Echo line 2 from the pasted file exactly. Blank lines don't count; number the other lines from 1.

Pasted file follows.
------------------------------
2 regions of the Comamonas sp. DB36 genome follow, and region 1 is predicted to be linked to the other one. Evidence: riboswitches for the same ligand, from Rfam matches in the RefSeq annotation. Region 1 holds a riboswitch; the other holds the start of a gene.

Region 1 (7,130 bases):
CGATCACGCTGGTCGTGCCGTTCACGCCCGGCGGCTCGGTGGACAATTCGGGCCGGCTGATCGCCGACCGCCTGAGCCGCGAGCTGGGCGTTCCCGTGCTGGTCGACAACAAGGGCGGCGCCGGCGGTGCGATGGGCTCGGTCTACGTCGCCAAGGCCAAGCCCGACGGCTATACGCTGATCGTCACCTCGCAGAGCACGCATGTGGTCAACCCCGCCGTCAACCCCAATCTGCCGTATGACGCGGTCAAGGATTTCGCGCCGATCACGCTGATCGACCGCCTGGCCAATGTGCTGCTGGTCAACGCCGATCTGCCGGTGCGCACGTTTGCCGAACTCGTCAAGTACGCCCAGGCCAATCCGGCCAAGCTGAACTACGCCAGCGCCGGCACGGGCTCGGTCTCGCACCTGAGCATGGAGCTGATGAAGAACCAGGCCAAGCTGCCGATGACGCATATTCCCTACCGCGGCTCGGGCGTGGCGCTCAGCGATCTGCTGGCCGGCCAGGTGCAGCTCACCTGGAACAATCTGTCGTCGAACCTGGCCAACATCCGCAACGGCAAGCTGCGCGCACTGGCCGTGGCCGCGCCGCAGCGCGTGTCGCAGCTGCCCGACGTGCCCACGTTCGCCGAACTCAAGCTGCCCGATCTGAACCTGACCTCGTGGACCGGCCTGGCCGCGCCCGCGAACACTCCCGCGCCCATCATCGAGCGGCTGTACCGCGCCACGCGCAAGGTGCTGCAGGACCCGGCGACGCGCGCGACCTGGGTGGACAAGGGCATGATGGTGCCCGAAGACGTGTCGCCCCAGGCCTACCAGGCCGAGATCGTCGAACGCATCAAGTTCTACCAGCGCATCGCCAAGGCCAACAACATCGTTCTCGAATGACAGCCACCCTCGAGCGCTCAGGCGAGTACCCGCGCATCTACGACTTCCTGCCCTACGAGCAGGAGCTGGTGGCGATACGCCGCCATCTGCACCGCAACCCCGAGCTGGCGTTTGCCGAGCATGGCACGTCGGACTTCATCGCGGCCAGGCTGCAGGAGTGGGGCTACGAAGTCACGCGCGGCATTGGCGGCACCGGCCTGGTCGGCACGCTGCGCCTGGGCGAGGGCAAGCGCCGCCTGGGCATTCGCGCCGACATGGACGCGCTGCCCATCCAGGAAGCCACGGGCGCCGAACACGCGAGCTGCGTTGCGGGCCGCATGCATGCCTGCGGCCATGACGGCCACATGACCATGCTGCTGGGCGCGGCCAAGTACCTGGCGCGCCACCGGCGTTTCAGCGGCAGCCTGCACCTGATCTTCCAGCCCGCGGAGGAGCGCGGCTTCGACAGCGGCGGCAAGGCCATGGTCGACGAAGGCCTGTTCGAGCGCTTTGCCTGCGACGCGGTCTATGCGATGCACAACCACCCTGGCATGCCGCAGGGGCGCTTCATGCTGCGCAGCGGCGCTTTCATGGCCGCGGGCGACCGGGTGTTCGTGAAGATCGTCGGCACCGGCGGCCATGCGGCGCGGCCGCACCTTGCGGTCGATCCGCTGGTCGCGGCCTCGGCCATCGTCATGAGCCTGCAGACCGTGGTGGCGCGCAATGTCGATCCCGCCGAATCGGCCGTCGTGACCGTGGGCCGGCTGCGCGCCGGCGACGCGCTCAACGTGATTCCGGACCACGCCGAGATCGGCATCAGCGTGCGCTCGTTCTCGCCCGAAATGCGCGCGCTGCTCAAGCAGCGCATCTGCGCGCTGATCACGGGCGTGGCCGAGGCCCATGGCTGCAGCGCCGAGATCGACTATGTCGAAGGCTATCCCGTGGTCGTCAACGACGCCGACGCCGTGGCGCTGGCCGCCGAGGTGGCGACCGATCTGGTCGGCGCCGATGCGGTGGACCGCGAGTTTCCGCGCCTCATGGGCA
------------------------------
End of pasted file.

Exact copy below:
Region 1 (7,130 bases):